Conference for Food Protection

2016 Biennial Meeting

Issue View | Council I | 2016 Scribe Packet

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Issue Number: Council I 019

Issue History

This is a brand new Issue.


Clean in place (CIP) definition

Issue you would like the Conference to consider

Clean-in-Place (CIP) is common in liquid food and beverage processing, but is poorly defined and understood in the retail and food service industries. New and novel dispensing equipment and systems being introduced to the industry both in the U.S. and internationally create the need to better define and characterize hazards and reasonable interventions for liquid food preparation and dispensing systems. The process involves more than just rinsing wetted surfaces; it is not just "cleaning" - as the current CIP acronym infers. Chemicals used to clean and sanitize require kinetics in one or many forms to improve efficacy. When food contact surfaces are cleaned and sanitized in a dishwasher, or a three compartment sink, kinetics are added in the forms of high pressure sprays, or scrubbing, or turbulent flows in a power wash type sink. Kinetics (in some form) is also required for plumbed systems that handle liquid foods. Cleaning and sanitizing are discrete sequential steps, where cleaning precedes the application of an approved food contact surface sanitizer on the food contact surface of the equipment. The process is better defined as clean and sanitize in place (CSIP), as one cannot sanitize an unclean surface. Pronounced "sea-sip" (two syllables instead of three), CSIP systems are plumbed systems that typically use valves, pumps and control logic to sequentially wash and then sanitize food contact surfaces that are essentially, plumbing lines for liquid foods and beverages.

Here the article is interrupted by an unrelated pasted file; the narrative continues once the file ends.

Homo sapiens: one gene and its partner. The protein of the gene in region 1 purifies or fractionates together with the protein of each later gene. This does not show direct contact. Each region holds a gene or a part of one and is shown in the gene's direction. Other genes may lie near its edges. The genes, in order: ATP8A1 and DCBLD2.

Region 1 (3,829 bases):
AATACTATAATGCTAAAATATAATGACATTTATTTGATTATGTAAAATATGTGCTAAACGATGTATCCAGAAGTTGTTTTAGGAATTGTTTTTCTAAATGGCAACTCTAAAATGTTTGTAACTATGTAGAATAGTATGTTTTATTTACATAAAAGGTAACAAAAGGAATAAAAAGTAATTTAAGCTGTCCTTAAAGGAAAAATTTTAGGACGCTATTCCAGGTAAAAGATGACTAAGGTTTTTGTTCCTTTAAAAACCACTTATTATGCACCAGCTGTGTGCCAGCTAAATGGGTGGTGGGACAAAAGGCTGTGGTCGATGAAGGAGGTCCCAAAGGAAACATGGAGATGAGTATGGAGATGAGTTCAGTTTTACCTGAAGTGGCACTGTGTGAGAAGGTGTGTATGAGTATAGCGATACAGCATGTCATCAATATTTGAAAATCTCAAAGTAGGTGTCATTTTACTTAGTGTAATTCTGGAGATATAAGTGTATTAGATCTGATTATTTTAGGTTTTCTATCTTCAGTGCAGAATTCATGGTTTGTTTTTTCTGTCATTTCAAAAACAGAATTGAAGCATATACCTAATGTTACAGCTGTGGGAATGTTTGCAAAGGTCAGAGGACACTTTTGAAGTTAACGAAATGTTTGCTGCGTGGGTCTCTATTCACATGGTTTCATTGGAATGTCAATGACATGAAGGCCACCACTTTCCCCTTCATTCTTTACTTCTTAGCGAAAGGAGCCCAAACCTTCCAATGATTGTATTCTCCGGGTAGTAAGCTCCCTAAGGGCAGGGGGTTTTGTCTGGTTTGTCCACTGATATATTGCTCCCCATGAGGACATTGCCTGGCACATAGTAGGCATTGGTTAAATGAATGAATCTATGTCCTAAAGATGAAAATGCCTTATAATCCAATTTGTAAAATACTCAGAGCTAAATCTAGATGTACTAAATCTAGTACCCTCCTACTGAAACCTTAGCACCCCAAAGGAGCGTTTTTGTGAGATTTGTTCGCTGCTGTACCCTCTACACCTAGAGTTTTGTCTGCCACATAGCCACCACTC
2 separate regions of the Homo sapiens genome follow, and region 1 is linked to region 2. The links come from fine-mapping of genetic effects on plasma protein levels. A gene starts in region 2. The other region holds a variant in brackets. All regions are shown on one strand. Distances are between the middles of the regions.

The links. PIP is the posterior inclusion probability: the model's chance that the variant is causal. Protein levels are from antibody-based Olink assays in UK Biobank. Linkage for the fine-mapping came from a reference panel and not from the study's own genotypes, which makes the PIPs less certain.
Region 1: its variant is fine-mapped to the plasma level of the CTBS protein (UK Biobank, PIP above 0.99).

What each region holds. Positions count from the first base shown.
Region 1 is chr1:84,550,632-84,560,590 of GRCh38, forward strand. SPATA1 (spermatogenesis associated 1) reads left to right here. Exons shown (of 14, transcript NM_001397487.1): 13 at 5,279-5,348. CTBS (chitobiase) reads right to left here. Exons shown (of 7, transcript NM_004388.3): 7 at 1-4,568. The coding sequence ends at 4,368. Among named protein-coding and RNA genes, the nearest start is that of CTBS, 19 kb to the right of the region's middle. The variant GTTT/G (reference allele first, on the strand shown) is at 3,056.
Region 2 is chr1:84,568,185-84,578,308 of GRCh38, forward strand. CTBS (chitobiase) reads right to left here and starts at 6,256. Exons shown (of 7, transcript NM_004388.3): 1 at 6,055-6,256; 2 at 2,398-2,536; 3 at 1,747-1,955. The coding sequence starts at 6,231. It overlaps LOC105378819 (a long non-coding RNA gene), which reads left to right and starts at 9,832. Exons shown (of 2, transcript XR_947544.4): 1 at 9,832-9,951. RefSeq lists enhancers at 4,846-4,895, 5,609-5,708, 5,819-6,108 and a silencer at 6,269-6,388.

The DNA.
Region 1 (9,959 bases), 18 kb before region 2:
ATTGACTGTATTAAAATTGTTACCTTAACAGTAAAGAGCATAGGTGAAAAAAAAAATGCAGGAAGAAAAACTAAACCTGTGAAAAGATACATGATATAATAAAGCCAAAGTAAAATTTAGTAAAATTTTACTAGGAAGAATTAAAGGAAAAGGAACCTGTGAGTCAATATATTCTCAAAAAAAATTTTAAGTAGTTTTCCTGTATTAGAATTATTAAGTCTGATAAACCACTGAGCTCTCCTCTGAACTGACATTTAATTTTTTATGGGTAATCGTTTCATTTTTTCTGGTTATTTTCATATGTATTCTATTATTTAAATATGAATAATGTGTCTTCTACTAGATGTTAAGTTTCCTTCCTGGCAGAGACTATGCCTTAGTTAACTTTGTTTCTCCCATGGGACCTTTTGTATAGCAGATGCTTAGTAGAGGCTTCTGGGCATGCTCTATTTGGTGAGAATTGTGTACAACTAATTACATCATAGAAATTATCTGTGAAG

Public Health Significance

Due to their plumbing line form, their internal wetted surfaces cannot be readily accessed for inspection or for manual cleaning and sanitizing. This presents a unique hazard to food safety and requires focused safety criteria to ensure reasonable continuous food safety. Using an acronym that has the first letter for each critical sequential step, yet fewer pronounceable syllables can add clarity to its unique safety function without any additional cost to industry or consumers. Further, it is well known that you cannot effectively sanitize contaminated surfaces. Consequently, food contact surfaces must be cleaned before sanitizers are applied. In food and beverage processing, surfactants that may not be categorized as detergents are often used for the initial cleaning step. Accordingly, instead of calling cleaners "detergents", it is more appropriate use the genus solutions that have reduced surface tensions, known to be more effective than water by itself; surfactants. Further, "rinsing" in only needed when the listing and or label instructions indicate it is needed. Some surfactants (and now sanitizers too) are GRAS and others have K1's or are secondary food additives or ingredients and accordingly, require no rinsing after use and before introduction of liquid foods.

References link:

CSIP processes comprise a PRIORITY ITEM (P) risk categorization.

Recommended Solution: The Conference recommends...

a letter be sent to the FDA requesting the 2013 Food Code be amended as follows (language to be added is underlined; language to be deleted is in strike through format):

Section 1-201.10

Clean and sanitize in place (CSIP) P

(1) "CSIP" means cleaned and sanitized in place by the sequential circulation or forceful flowing by mechanical means through a piping system, of a detergent surfactant solution, water rinse (when required), and SANITIZING solution onto or over EQUIPMENT or through wetted food contact surfaces that require cleaning and sanitizing, such as the method used, in part, to clean and SANITIZE wetted liquid food contact surfaces of food equipment that feature liquid food plumbing lines such as dispensing freezers a frozen dessert machine or milk or juice dispensers and similar equipment.

(2) "CSIP" does not include the cleaning of EQUIPMENT such as band saws, slicers, or mixers that are subjected to in-place manual cleaning without the use of a CSIP system.

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